In 2016, U.S. African Development Foundation launched a program aimed at improving food security and economic livelihoods in the Bukavu region of the Democratic Republic of Congo (DRC). In Somalia, U.S. African Development Foundation began operations, through a local technical partner, in 2011 to provide vocational and job skills training to unemployed youth, since impacting over 5,000 Somali youth.
The U.S. African Development Foundation’s foreign assistance in Africa is an investment in local economic development for peace and security today and prosperous U.S. trading partners tomorrow. The U.S. African Development Foundation invests directly, providing seed capital and local technical support to early stage agriculture, energy and youth-led enterprises in Africa. U.S. African Development Foundation programs are designed to reach poor and vulnerable populations such as post-conflict communities, smallholder farmers, women and girls, youth, and persons with disabilities. Local African staff and technical partners provide on the ground oversight and technical expertise, growing and expanding community enterprise which ensures security, stability and prosperity.
Enterprise Expansion Grants
Enterprise expansion grants provide assistance for cooperatives, farmer associations, community groups, enterprises, or businesses that have developed a plan for expansion and linkages to new markets or follow-on financing. The grants can amount to up to $250,000 and can last for up to five years. Applications for grants are reviewed by the U.S. African Development Foundation Country Program Coordinator of that country. If a business or organization receives funding from the U.S. African Development Foundation, it is eligible to work with technical partner organizations that will help them turn their plan into a reality by providing technical, governance and financial support or assistance.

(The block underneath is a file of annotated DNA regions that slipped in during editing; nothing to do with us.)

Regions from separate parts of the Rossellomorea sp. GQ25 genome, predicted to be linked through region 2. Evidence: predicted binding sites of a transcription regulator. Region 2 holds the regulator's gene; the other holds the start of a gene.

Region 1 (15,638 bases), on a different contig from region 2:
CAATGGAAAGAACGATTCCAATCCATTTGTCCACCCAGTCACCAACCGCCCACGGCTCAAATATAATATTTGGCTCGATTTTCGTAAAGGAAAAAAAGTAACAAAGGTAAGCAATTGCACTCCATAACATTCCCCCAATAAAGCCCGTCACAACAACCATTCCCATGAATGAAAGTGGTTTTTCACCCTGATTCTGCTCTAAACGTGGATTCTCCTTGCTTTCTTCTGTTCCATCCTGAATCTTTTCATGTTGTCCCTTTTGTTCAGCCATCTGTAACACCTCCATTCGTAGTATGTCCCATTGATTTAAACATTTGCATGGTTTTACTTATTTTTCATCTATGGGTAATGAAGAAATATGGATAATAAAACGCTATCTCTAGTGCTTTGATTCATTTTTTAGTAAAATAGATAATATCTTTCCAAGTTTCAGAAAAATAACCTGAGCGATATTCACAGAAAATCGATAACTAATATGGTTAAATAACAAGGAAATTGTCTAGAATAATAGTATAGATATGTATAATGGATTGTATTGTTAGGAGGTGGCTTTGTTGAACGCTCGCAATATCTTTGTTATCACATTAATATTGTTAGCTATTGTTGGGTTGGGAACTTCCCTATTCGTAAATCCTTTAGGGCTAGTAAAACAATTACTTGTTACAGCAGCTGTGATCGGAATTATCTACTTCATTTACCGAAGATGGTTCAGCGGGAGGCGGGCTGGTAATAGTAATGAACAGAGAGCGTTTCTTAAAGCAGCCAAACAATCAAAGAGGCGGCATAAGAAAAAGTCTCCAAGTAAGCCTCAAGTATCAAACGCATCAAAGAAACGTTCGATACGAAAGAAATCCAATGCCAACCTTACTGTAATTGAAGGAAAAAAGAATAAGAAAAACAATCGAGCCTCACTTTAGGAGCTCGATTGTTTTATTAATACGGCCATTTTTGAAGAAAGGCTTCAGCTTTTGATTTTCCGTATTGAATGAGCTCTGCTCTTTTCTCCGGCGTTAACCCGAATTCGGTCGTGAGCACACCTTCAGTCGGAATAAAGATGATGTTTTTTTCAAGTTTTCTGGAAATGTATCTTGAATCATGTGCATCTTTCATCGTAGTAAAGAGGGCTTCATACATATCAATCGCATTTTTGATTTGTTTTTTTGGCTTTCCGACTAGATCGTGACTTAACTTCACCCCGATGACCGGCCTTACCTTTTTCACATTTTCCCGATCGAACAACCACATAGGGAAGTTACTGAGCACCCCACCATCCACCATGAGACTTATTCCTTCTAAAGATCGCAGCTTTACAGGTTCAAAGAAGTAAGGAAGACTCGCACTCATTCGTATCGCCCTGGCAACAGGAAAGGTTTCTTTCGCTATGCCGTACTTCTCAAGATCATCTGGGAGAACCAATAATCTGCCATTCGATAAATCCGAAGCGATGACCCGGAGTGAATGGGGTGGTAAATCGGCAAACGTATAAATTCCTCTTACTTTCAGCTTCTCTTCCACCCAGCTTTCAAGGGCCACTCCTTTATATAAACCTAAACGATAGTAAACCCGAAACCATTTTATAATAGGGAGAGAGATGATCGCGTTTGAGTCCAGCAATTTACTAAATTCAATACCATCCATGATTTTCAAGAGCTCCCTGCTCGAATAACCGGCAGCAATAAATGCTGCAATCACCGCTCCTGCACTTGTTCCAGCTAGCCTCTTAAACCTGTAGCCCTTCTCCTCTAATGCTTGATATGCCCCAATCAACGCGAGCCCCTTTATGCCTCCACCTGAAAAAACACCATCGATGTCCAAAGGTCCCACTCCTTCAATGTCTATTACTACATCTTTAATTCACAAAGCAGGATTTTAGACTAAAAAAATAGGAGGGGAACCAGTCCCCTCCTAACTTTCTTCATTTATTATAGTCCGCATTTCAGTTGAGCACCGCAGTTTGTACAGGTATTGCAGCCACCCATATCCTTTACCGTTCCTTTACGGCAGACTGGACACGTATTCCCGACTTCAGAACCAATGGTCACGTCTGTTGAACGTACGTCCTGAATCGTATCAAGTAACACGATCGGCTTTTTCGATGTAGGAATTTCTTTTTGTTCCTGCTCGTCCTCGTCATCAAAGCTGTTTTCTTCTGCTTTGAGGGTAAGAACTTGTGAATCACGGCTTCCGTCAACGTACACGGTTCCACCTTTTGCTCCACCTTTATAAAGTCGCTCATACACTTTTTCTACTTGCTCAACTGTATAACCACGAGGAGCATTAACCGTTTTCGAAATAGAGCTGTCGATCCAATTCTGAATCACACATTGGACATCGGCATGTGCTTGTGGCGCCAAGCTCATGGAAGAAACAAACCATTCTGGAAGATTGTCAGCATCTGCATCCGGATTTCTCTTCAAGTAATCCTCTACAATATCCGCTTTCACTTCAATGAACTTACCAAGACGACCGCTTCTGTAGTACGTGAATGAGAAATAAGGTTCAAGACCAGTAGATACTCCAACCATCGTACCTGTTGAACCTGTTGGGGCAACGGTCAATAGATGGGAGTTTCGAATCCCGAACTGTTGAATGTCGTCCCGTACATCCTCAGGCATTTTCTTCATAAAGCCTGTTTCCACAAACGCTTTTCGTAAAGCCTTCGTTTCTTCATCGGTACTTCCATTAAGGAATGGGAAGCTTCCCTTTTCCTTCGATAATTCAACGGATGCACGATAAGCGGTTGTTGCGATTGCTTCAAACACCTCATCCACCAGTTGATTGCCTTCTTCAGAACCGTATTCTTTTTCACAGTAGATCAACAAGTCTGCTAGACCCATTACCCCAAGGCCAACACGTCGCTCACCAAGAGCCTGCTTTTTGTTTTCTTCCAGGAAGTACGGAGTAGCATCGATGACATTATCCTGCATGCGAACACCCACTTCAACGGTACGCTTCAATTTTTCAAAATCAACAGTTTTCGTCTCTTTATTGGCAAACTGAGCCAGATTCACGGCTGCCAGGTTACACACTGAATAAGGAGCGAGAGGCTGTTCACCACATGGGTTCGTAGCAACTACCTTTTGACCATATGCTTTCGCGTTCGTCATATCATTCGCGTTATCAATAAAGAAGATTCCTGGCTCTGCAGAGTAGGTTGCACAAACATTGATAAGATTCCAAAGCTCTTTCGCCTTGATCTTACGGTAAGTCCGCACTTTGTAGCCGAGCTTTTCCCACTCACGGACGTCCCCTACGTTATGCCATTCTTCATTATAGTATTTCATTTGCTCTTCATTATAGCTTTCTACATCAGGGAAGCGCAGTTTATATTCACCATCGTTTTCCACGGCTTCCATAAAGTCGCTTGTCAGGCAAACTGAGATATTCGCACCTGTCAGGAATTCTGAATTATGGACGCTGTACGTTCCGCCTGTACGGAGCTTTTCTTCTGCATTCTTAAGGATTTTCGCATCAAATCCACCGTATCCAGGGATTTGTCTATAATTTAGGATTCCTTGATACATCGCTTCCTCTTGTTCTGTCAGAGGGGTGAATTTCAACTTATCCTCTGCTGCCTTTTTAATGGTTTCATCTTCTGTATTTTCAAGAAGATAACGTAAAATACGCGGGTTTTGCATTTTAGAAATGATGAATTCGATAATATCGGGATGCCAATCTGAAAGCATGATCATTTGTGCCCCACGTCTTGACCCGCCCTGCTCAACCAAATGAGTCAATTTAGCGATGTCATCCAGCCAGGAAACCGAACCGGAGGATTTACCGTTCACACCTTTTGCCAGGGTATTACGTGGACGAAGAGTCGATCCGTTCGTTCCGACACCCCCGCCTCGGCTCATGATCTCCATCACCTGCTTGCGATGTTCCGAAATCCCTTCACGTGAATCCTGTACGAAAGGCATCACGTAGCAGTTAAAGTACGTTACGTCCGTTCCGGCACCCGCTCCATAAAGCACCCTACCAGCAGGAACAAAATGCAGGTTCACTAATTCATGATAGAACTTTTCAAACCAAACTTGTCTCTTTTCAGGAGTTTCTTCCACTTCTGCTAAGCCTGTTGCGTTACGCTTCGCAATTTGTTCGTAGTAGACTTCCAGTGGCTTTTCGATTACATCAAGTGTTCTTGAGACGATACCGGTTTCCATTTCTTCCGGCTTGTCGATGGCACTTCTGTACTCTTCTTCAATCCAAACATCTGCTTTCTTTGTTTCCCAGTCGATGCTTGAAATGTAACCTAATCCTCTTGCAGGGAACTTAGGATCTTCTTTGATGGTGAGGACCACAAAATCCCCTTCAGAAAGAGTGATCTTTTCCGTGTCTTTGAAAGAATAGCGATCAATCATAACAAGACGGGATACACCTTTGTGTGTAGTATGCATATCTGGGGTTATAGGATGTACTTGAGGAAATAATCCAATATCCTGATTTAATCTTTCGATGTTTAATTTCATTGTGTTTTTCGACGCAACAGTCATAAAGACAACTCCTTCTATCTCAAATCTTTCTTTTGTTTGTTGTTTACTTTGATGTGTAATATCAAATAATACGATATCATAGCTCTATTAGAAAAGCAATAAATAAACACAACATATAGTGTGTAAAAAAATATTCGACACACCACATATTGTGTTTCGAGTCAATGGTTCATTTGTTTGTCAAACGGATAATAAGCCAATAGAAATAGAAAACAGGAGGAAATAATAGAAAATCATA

Operational Assistance Grants
Operational assistance grants offer funding for preexisting cooperatives, farmer associations, community groups, enterprises, or businesses who plan to engage in technical, managerial, organizational improvements. The grants can be up to $100,000 over two years.
The U.S. African Development Foundation apportions significant amounts of money for organizations that deliver technical, organizational, managerial services to businesses and organizations that receive funding from the U.S. African Development Foundation. The U.S. African Development Foundation believes that grant recipients will better utilize funding if they have the best technical, organizational, managerial, leadership skills possible. Organizations that help build capacity in local communities, or other local organizations are also eligible for grants from the U.S. African Development Foundation. The U.S. African Development Foundation believes these organizations help ensure the success of the initiatives that the U.S. African Development Foundation sponsors.